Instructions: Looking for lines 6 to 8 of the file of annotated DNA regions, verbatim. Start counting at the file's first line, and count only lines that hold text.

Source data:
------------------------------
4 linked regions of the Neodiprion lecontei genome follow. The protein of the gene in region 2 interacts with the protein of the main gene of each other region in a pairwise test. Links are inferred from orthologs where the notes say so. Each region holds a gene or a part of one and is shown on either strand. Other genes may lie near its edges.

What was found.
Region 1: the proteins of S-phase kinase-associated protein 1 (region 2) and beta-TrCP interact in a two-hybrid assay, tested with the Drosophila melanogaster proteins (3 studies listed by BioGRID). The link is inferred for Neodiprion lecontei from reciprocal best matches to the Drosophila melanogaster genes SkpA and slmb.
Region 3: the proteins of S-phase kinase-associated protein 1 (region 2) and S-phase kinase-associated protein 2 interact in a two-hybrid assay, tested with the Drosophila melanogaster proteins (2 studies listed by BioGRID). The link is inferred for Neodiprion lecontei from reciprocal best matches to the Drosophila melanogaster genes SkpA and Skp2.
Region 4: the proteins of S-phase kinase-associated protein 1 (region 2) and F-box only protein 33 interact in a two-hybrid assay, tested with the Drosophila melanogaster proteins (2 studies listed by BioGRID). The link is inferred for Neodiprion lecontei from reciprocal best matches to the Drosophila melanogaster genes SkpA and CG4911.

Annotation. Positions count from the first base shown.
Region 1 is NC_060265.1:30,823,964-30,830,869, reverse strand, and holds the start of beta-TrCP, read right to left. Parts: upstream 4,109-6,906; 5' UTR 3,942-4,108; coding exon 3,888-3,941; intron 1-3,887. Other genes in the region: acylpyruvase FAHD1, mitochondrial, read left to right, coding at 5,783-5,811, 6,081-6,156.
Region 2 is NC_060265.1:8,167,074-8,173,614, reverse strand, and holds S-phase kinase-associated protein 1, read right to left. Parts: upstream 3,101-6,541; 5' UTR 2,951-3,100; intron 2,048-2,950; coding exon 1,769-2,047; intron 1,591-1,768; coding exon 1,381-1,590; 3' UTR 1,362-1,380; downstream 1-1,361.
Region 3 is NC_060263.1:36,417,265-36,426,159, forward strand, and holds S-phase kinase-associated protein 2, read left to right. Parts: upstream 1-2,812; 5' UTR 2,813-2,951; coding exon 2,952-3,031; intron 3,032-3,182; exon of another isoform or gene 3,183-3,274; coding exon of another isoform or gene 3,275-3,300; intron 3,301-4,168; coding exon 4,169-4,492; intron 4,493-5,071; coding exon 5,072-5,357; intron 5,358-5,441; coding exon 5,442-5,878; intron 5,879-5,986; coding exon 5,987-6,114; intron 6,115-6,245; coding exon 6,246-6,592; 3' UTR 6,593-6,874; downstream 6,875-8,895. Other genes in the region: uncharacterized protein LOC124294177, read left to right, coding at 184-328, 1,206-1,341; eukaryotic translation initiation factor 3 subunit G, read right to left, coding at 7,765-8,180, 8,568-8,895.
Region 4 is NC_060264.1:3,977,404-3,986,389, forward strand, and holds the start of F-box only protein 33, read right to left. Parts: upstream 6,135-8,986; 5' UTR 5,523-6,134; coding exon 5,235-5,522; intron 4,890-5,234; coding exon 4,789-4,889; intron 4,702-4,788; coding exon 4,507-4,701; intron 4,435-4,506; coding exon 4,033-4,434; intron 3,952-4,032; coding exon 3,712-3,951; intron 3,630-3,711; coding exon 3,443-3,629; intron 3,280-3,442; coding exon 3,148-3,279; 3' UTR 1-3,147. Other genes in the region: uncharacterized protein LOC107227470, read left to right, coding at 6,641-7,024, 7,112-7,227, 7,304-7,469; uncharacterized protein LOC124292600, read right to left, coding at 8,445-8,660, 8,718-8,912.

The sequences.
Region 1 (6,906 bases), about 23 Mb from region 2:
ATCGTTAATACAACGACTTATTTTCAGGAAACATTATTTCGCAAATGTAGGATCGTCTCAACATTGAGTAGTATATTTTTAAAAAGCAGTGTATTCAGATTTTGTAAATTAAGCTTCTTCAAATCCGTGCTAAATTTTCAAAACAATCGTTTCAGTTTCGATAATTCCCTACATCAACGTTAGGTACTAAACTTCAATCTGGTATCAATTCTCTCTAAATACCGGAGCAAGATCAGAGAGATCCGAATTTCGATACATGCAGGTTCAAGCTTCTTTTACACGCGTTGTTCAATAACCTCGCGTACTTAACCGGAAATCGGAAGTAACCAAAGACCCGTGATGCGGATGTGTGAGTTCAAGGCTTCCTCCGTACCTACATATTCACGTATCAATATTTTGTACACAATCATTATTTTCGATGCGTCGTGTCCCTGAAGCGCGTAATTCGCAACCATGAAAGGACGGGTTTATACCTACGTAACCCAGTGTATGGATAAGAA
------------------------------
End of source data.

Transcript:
Annotation. Positions count from the first base shown.
Region 1 is NC_060265.1:30,823,964-30,830,869, reverse strand, and holds the start of beta-TrCP, read right to left. Parts: upstream 4,109-6,906; 5' UTR 3,942-4,108; coding exon 3,888-3,941; intron 1-3,887. Other genes in the region: acylpyruvase FAHD1, mitochondrial, read left to right, coding at 5,783-5,811, 6,081-6,156.
Region 2 is NC_060265.1:8,167,074-8,173,614, reverse strand, and holds S-phase kinase-associated protein 1, read right to left. Parts: upstream 3,101-6,541; 5' UTR 2,951-3,100; intron 2,048-2,950; coding exon 1,769-2,047; intron 1,591-1,768; coding exon 1,381-1,590; 3' UTR 1,362-1,380; downstream 1-1,361.